Childbirth and returning to running
Updated: Aug 1, 2020
Getting back into running after my baby was born is something I thought about quite a lot while I was pregnant.
Like a lot of mums who are runners, I was keen to start back as soon as I could. I may have even been thinking about a few races I’d love to do, depending on how I felt post birth.
While I was obviously hoping I would be able to return to my normal routine, I knew there was no way to know how my body would respond or how much it had changed during pregnancy until my baby had arrived.
With 8 weeks to think about it, I’d say my birth experience probably falls somewhere between not the most straightforward and also not the hardest.
On one hand, it wasn’t particularly long or drawn out. I was induced at 37 weeks because my waters broke, and the contractions came on hard and fast. My daughter was born about 11 hours after the oxytocin drip was started.
On the other hand, I had expected a slow build up and struggled to deal with the speed, intensity and frequency of the contractions. And after about 90 minutes of pushing, the doctors decided to intervene with vacuum (and a small cut) because of the position my baby was in. I also lost a litre of blood delivering the placenta.
So it was a bit of a mixed bag!
Which might have been why I actually wasn’t fussed about not running for the first four weeks or so post birth.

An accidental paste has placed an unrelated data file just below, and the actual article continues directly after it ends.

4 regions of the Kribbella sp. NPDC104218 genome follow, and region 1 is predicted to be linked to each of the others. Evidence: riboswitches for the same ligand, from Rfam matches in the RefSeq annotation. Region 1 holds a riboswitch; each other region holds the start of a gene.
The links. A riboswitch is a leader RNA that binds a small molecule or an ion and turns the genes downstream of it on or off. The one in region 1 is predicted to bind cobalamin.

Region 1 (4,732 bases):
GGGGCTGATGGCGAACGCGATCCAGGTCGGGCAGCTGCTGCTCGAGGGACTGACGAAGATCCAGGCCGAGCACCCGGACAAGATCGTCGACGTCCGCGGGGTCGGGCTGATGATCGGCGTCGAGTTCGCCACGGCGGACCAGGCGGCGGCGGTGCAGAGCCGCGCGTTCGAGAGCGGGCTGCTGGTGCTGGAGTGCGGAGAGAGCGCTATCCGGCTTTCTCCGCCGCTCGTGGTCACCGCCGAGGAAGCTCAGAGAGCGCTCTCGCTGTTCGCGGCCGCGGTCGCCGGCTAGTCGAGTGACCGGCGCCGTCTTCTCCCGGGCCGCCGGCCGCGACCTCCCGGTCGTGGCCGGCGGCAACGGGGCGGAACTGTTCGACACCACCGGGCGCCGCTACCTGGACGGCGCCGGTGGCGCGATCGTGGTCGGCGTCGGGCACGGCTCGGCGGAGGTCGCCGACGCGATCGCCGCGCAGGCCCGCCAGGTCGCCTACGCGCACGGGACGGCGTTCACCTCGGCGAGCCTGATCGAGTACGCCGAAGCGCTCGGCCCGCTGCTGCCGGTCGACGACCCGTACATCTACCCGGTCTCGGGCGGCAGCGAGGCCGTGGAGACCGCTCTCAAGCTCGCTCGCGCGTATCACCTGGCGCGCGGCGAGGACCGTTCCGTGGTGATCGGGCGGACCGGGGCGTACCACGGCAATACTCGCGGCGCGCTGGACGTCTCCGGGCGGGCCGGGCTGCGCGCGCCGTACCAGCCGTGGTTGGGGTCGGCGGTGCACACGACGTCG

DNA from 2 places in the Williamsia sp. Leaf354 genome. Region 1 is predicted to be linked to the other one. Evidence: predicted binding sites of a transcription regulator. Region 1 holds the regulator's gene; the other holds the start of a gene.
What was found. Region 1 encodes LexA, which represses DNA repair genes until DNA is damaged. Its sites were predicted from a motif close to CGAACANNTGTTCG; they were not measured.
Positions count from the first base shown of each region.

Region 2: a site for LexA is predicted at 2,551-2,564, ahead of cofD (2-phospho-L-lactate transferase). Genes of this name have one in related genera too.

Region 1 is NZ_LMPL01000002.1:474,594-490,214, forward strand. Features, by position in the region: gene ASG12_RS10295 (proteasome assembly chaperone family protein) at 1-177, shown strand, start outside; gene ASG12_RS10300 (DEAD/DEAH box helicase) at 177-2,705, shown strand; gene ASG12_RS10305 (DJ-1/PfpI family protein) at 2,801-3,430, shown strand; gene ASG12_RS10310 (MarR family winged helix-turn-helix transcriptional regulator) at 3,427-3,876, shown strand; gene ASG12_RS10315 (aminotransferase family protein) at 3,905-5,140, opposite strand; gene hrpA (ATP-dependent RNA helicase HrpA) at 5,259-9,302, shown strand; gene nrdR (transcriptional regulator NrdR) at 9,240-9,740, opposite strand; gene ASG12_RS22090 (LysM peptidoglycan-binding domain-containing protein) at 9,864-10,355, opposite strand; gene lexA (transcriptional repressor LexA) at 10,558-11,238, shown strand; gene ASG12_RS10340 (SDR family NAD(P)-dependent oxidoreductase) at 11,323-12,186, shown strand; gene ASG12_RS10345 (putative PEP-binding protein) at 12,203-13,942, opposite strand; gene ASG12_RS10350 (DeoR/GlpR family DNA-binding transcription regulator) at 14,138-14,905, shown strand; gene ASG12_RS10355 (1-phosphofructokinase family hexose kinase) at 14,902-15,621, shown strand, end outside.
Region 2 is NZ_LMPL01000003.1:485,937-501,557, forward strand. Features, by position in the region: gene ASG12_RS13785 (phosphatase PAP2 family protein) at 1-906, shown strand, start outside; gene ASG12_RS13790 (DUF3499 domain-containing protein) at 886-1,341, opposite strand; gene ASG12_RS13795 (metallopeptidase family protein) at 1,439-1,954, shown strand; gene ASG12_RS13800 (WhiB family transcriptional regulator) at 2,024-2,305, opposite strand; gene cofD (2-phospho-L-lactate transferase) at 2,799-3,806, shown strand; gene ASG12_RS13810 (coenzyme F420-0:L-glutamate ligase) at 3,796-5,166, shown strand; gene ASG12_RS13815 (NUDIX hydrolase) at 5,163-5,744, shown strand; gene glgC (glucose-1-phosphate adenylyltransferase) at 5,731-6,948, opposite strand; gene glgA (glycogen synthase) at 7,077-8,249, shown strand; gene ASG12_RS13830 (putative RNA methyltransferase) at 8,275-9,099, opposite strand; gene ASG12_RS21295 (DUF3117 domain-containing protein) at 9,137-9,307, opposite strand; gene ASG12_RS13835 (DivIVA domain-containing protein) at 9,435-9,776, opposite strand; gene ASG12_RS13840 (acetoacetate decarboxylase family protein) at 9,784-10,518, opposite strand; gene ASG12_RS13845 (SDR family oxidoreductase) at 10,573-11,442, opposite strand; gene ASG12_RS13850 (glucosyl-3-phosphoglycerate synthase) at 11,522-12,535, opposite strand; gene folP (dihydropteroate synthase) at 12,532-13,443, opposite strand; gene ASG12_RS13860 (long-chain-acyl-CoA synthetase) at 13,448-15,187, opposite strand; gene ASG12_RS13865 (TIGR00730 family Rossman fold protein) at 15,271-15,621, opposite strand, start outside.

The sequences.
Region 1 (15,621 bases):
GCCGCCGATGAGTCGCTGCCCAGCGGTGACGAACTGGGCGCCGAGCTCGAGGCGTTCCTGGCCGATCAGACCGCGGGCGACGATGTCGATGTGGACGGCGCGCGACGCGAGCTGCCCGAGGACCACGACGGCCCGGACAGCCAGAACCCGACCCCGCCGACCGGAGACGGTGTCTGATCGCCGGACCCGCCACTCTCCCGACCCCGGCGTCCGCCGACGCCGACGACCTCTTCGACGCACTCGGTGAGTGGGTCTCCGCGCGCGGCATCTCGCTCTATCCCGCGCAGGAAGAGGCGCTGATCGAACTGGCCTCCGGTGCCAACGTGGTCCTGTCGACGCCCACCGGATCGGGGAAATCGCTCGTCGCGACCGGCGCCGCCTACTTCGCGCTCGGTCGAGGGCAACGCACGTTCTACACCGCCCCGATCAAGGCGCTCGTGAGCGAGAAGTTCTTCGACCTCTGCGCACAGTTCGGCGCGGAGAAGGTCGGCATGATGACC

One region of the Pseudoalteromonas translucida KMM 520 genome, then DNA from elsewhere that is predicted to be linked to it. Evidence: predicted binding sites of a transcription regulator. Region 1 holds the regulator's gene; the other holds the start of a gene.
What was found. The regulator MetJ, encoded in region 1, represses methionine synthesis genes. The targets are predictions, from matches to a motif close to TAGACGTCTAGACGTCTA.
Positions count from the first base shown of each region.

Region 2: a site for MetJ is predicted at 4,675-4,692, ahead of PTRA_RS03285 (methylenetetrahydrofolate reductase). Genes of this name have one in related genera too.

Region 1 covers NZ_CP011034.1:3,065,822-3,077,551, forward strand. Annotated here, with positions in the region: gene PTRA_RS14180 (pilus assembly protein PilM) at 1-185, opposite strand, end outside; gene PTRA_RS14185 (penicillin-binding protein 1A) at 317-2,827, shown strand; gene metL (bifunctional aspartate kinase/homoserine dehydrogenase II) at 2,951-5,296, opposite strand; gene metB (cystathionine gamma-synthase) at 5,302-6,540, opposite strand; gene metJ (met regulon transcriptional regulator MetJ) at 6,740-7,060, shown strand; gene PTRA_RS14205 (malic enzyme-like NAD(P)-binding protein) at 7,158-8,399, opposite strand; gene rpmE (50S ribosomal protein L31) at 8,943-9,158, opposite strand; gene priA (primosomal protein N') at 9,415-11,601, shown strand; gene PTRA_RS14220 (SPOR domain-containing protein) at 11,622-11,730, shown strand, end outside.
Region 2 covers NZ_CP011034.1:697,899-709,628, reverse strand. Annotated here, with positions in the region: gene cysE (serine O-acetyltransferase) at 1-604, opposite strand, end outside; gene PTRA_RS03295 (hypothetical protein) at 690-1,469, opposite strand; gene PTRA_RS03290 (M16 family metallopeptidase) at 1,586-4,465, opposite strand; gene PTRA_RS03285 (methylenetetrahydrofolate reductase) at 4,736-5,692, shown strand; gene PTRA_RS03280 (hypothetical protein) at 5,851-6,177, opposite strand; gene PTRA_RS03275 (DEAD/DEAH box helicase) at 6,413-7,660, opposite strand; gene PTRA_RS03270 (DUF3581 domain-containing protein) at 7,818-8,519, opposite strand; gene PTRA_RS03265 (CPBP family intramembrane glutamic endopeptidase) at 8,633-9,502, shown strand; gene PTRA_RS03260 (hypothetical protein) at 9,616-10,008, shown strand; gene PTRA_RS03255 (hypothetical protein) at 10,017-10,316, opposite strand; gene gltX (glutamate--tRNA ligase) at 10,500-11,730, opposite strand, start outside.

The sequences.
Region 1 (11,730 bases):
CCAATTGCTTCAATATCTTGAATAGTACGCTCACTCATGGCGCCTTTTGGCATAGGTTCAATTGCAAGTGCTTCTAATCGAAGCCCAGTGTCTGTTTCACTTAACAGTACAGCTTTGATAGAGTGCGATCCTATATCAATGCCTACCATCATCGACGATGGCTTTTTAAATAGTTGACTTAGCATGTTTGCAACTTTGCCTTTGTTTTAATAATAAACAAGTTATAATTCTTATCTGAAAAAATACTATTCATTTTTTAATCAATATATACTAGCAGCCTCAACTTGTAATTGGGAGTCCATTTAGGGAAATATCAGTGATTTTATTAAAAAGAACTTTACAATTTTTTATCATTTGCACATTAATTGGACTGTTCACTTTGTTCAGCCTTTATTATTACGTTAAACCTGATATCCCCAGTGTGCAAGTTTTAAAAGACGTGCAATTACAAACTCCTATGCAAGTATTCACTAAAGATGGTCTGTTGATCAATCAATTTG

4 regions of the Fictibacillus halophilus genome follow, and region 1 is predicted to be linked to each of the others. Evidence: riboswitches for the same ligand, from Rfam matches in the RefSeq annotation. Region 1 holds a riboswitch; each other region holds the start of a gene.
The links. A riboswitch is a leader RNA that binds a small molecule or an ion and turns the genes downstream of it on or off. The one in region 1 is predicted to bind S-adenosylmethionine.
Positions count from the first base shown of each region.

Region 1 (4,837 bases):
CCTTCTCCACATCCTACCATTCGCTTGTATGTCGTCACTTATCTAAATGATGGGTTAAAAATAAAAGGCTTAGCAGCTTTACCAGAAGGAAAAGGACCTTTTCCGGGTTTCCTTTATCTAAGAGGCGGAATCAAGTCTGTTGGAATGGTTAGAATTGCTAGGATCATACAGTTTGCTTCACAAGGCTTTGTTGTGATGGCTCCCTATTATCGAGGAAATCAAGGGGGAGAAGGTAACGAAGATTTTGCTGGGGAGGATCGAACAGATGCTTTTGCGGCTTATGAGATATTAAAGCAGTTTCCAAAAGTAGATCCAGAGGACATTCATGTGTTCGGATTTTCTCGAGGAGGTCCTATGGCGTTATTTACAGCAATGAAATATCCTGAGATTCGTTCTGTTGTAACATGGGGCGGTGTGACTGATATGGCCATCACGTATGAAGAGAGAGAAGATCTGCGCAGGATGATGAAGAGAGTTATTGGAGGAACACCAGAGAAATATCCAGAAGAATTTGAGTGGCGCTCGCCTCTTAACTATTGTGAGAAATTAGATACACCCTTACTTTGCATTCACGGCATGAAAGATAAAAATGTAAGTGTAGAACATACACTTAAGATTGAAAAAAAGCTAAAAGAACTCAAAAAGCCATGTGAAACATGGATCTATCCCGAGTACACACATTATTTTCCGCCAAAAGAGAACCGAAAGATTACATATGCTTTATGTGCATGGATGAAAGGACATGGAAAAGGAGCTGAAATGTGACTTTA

I got the standard instructions when I left hospital about waiting until the six week check before returning to exercise, which I was happy to do. In the scheme of things, it didn’t seem like very long and I had no idea how I was going to feel.
They did however say that I could start walking straight away, and start pelvic floor exercises after a week.
There was no provisions around the walking, so being me, I took that to mean I could do any kind of walking I wanted.
I started off easy, just doing a couple of kilometres around the block to get outside. But when my husband went back to work after three weeks, I started to increase the distance to keep myself occupied during the day and included as many hills as I could find to get my heart rate up and start to rebuild some fitness.
My goal was to get in about 5km each day, which I managed to do most days, sometimes we went 7 or even 9km. In the earlier days, a stop to feed was pretty common, but that just meant we got to spend a bit longer outside. In what has been a sunny Sydney winter, that definitely wasn’t a bad thing!
I got my weekly total up to about 45km, just through walking. It was definitely different for me, but it was something to look forward to each day, and adding hills helped to convince me I was doing some good exercise!
I also started on pelvic floor exercises and some light ab exercises (I had about 2cm separation).
Funnily enough, it took about four weeks until I started to feel the urge to run. I thought I’d be itching to get out straight away, but I guess because there were a few things that I wasn’t expecting during the birth, I wanted to make sure that I wasn’t going to do any damage. I think the blood loss contributed to mindset as well, I didn’t want to run until it had completely stopped post birth.
When it did come though, it came pretty strongly, and it wasn’t long before I was starting to work out my plan to ease back into it. That will be continued in the next post.